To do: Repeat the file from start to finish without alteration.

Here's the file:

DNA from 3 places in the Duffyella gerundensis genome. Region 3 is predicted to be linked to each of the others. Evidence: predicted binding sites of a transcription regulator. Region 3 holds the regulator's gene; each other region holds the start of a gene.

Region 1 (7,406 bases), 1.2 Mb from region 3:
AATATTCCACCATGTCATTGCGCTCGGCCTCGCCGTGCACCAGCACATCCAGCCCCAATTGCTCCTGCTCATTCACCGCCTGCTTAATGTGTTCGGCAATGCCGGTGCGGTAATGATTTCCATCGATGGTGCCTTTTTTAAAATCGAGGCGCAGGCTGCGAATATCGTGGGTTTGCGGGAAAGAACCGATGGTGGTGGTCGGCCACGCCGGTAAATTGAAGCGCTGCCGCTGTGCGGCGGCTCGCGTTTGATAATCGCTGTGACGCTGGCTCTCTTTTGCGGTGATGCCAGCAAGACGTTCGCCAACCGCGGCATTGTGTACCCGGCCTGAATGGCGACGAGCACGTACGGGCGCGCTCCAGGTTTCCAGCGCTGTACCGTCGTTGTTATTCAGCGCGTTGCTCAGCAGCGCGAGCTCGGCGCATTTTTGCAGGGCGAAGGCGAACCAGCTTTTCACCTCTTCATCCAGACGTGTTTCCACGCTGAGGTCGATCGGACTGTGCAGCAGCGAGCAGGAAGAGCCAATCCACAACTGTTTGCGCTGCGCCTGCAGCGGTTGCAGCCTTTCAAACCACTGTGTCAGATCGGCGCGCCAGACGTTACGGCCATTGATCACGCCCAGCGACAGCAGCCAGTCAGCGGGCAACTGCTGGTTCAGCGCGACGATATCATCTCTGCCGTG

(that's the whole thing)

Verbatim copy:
DNA from 3 places in the Duffyella gerundensis genome. Region 3 is predicted to be linked to each of the others. Evidence: predicted binding sites of a transcription regulator. Region 3 holds the regulator's gene; each other region holds the start of a gene.

Region 1 (7,406 bases), 1.2 Mb from region 3:
AATATTCCACCATGTCATTGCGCTCGGCCTCGCCGTGCACCAGCACATCCAGCCCCAATTGCTCCTGCTCATTCACCGCCTGCTTAATGTGTTCGGCAATGCCGGTGCGGTAATGATTTCCATCGATGGTGCCTTTTTTAAAATCGAGGCGCAGGCTGCGAATATCGTGGGTTTGCGGGAAAGAACCGATGGTGGTGGTCGGCCACGCCGGTAAATTGAAGCGCTGCCGCTGTGCGGCGGCTCGCGTTTGATAATCGCTGTGACGCTGGCTCTCTTTTGCGGTGATGCCAGCAAGACGTTCGCCAACCGCGGCATTGTGTACCCGGCCTGAATGGCGACGAGCACGTACGGGCGCGCTCCAGGTTTCCAGCGCTGTACCGTCGTTGTTATTCAGCGCGTTGCTCAGCAGCGCGAGCTCGGCGCATTTTTGCAGGGCGAAGGCGAACCAGCTTTTCACCTCTTCATCCAGACGTGTTTCCACGCTGAGGTCGATCGGACTGTGCAGCAGCGAGCAGGAAGAGCCAATCCACAACTGTTTGCGCTGCGCCTGCAGCGGTTGCAGCCTTTCAAACCACTGTGTCAGATCGGCGCGCCAGACGTTACGGCCATTGATCACGCCCAGCGACAGCAGCCAGTCAGCGGGCAACTGCTGGTTCAGCGCGACGATATCATCTCTGCCGTG